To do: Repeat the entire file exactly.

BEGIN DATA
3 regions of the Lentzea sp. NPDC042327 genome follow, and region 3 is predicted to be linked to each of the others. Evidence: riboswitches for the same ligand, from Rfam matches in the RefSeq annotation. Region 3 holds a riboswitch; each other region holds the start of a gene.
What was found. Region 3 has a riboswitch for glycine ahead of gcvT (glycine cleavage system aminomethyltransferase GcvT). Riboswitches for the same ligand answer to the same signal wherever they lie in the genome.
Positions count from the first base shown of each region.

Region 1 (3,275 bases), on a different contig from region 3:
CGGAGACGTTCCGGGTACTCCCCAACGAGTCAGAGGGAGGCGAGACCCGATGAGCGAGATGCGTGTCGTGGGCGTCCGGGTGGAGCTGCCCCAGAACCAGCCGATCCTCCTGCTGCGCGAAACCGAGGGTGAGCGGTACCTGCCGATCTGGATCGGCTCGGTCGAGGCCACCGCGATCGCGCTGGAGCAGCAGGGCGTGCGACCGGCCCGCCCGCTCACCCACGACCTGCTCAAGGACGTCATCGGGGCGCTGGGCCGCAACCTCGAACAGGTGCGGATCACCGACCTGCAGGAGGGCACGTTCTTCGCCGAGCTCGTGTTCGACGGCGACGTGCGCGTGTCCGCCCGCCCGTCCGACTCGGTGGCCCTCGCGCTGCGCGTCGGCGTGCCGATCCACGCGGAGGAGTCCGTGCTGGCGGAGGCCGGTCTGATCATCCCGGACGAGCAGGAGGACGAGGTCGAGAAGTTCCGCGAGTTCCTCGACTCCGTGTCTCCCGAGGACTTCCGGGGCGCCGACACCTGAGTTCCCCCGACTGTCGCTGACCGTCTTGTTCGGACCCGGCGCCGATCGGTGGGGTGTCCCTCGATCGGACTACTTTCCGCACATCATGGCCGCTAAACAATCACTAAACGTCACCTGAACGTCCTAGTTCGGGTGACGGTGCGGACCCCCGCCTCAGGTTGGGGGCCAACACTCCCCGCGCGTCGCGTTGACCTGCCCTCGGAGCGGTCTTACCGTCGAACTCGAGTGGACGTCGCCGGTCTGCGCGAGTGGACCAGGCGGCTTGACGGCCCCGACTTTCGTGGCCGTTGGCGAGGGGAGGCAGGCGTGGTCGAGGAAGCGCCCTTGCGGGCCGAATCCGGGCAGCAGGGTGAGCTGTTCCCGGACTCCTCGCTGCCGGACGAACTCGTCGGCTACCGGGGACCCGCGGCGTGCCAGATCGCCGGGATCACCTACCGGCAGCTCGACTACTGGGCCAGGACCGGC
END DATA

3 regions of the Lentzea sp. NPDC042327 genome follow, and region 3 is predicted to be linked to each of the others. Evidence: riboswitches for the same ligand, from Rfam matches in the RefSeq annotation. Region 3 holds a riboswitch; each other region holds the start of a gene.
What was found. Region 3 has a riboswitch for glycine ahead of gcvT (glycine cleavage system aminomethyltransferase GcvT). Riboswitches for the same ligand answer to the same signal wherever they lie in the genome.
Positions count from the first base shown of each region.

Region 1 (3,275 bases), on a different contig from region 3:
CGGAGACGTTCCGGGTACTCCCCAACGAGTCAGAGGGAGGCGAGACCCGATGAGCGAGATGCGTGTCGTGGGCGTCCGGGTGGAGCTGCCCCAGAACCAGCCGATCCTCCTGCTGCGCGAAACCGAGGGTGAGCGGTACCTGCCGATCTGGATCGGCTCGGTCGAGGCCACCGCGATCGCGCTGGAGCAGCAGGGCGTGCGACCGGCCCGCCCGCTCACCCACGACCTGCTCAAGGACGTCATCGGGGCGCTGGGCCGCAACCTCGAACAGGTGCGGATCACCGACCTGCAGGAGGGCACGTTCTTCGCCGAGCTCGTGTTCGACGGCGACGTGCGCGTGTCCGCCCGCCCGTCCGACTCGGTGGCCCTCGCGCTGCGCGTCGGCGTGCCGATCCACGCGGAGGAGTCCGTGCTGGCGGAGGCCGGTCTGATCATCCCGGACGAGCAGGAGGACGAGGTCGAGAAGTTCCGCGAGTTCCTCGACTCCGTGTCTCCCGAGGACTTCCGGGGCGCCGACACCTGAGTTCCCCCGACTGTCGCTGACCGTCTTGTTCGGACCCGGCGCCGATCGGTGGGGTGTCCCTCGATCGGACTACTTTCCGCACATCATGGCCGCTAAACAATCACTAAACGTCACCTGAACGTCCTAGTTCGGGTGACGGTGCGGACCCCCGCCTCAGGTTGGGGGCCAACACTCCCCGCGCGTCGCGTTGACCTGCCCTCGGAGCGGTCTTACCGTCGAACTCGAGTGGACGTCGCCGGTCTGCGCGAGTGGACCAGGCGGCTTGACGGCCCCGACTTTCGTGGCCGTTGGCGAGGGGAGGCAGGCGTGGTCGAGGAAGCGCCCTTGCGGGCCGAATCCGGGCAGCAGGGTGAGCTGTTCCCGGACTCCTCGCTGCCGGACGAACTCGTCGGCTACCGGGGACCCGCGGCGTGCCAGATCGCCGGGATCACCTACCGGCAGCTCGACTACTGGGCCAGGACCGGC